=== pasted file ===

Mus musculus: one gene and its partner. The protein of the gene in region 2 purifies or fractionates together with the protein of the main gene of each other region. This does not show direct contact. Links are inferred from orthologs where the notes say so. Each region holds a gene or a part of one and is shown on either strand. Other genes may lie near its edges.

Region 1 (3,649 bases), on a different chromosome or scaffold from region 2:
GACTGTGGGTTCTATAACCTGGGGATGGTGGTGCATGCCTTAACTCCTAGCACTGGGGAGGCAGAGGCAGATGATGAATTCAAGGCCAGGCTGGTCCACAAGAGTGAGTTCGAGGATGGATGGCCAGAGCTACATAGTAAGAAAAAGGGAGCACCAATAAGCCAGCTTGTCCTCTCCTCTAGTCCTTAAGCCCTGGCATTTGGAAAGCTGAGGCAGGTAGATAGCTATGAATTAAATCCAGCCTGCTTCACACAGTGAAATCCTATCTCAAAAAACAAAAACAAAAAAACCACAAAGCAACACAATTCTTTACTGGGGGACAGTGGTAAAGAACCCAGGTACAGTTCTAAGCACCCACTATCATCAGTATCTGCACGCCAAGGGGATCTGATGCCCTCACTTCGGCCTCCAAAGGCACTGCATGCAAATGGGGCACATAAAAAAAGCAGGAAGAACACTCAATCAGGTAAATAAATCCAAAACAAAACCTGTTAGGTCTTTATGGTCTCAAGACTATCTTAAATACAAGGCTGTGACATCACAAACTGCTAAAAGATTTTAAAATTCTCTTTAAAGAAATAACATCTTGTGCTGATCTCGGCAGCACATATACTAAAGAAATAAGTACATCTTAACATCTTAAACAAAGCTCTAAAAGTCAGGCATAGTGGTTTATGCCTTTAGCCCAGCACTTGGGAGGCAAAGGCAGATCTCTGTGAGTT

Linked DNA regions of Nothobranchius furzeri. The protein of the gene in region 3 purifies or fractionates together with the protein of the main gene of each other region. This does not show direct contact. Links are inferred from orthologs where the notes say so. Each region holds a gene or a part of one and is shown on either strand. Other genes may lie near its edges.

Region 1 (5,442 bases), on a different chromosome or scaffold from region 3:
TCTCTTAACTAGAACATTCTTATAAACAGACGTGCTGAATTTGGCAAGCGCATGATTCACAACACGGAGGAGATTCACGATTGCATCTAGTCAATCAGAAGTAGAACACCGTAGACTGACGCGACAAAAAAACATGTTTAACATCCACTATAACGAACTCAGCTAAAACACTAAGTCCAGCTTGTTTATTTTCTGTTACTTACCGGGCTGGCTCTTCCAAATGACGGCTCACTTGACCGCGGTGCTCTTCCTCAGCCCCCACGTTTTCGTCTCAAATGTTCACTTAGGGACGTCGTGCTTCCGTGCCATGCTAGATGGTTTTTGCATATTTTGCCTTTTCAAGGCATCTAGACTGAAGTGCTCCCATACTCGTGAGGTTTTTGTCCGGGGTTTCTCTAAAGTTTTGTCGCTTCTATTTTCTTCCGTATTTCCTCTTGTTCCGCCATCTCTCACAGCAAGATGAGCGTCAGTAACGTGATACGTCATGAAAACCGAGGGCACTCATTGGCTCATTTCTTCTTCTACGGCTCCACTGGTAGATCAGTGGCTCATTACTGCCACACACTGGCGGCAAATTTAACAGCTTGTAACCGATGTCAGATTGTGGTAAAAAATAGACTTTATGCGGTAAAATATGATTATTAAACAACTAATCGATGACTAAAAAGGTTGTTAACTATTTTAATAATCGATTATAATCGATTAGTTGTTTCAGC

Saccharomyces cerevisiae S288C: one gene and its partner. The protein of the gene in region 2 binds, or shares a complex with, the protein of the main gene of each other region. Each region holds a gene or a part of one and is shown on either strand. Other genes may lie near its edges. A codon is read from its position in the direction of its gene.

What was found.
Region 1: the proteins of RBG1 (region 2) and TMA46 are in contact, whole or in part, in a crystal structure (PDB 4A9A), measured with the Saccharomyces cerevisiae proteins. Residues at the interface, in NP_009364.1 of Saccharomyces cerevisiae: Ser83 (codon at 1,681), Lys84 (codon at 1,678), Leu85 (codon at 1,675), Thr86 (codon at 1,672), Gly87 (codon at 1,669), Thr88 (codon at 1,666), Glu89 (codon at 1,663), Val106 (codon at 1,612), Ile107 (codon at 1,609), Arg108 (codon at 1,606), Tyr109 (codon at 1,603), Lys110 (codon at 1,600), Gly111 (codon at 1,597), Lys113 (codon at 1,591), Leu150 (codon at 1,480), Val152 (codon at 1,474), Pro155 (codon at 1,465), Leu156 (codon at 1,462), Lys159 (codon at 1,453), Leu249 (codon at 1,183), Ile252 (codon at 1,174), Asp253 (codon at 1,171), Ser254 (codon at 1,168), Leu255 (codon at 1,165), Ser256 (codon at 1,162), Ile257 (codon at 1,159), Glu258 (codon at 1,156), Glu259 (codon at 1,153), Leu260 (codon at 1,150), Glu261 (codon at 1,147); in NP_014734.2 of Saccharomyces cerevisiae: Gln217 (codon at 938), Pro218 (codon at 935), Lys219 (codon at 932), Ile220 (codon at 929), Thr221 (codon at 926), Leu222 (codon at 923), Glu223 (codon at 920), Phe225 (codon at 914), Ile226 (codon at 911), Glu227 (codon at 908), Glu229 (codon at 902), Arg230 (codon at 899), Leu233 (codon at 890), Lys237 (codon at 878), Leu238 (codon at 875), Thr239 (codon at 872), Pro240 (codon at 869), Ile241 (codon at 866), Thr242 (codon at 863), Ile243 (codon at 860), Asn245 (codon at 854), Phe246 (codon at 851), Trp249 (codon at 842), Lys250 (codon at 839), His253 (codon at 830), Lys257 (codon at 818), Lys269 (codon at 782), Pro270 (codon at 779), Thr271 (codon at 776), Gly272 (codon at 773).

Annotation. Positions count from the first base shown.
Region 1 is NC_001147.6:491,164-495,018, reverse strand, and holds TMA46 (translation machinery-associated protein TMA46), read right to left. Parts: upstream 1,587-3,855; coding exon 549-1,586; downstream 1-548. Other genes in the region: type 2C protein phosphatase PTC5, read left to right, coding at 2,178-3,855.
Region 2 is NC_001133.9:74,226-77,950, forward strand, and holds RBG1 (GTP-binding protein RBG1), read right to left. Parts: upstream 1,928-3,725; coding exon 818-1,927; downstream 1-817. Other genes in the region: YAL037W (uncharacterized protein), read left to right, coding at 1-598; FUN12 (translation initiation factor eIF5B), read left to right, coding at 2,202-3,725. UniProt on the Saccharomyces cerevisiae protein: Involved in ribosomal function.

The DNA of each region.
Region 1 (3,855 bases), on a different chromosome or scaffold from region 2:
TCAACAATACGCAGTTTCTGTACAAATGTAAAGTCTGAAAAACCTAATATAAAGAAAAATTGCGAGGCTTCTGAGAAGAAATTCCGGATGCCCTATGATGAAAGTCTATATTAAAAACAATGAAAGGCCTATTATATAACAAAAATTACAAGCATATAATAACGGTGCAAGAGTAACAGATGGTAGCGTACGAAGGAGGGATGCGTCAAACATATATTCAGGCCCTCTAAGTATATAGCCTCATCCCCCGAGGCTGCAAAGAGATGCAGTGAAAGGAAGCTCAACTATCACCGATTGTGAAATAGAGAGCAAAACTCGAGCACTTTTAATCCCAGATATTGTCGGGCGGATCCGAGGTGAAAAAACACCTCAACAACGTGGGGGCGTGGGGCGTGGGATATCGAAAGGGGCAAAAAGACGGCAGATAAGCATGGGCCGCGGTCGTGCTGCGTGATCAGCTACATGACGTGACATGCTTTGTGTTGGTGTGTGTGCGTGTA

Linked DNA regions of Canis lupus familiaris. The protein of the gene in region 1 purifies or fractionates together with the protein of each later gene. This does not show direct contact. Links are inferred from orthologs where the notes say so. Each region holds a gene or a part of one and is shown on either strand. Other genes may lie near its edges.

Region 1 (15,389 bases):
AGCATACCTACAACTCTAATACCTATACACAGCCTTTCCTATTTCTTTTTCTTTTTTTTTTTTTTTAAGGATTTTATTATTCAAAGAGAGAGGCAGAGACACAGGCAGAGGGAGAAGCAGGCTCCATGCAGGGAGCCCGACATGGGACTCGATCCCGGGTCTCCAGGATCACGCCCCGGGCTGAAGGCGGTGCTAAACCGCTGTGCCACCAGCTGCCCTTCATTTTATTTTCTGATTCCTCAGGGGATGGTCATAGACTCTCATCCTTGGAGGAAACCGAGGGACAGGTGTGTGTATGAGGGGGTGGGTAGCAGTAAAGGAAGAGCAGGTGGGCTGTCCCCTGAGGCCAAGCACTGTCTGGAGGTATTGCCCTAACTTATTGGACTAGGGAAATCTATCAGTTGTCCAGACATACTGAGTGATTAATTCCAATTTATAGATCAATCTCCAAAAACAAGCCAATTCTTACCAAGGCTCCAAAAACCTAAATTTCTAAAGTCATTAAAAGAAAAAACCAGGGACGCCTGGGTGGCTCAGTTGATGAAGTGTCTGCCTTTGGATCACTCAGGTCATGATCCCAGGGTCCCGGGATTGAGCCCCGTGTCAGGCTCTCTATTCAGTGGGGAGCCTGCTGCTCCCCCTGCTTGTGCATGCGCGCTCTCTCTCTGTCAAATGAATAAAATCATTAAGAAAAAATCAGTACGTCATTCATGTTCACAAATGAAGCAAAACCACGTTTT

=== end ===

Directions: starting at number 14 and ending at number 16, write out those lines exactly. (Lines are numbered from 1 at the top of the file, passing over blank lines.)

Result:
Region 1 (3,855 bases), on a different chromosome or scaffold from region 2:
TCAACAATACGCAGTTTCTGTACAAATGTAAAGTCTGAAAAACCTAATATAAAGAAAAATTGCGAGGCTTCTGAGAAGAAATTCCGGATGCCCTATGATGAAAGTCTATATTAAAAACAATGAAAGGCCTATTATATAACAAAAATTACAAGCATATAATAACGGTGCAAGAGTAACAGATGGTAGCGTACGAAGGAGGGATGCGTCAAACATATATTCAGGCCCTCTAAGTATATAGCCTCATCCCCCGAGGCTGCAAAGAGATGCAGTGAAAGGAAGCTCAACTATCACCGATTGTGAAATAGAGAGCAAAACTCGAGCACTTTTAATCCCAGATATTGTCGGGCGGATCCGAGGTGAAAAAACACCTCAACAACGTGGGGGCGTGGGGCGTGGGATATCGAAAGGGGCAAAAAGACGGCAGATAAGCATGGGCCGCGGTCGTGCTGCGTGATCAGCTACATGACGTGACATGCTTTGTGTTGGTGTGTGTGCGTGTA

Linked DNA regions of Canis lupus familiaris. The protein of the gene in region 1 purifies or fractionates together with the protein of each later gene. This does not show direct contact. Links are inferred from orthologs where the notes say so. Each region holds a gene or a part of one and is shown on either strand. Other genes may lie near its edges.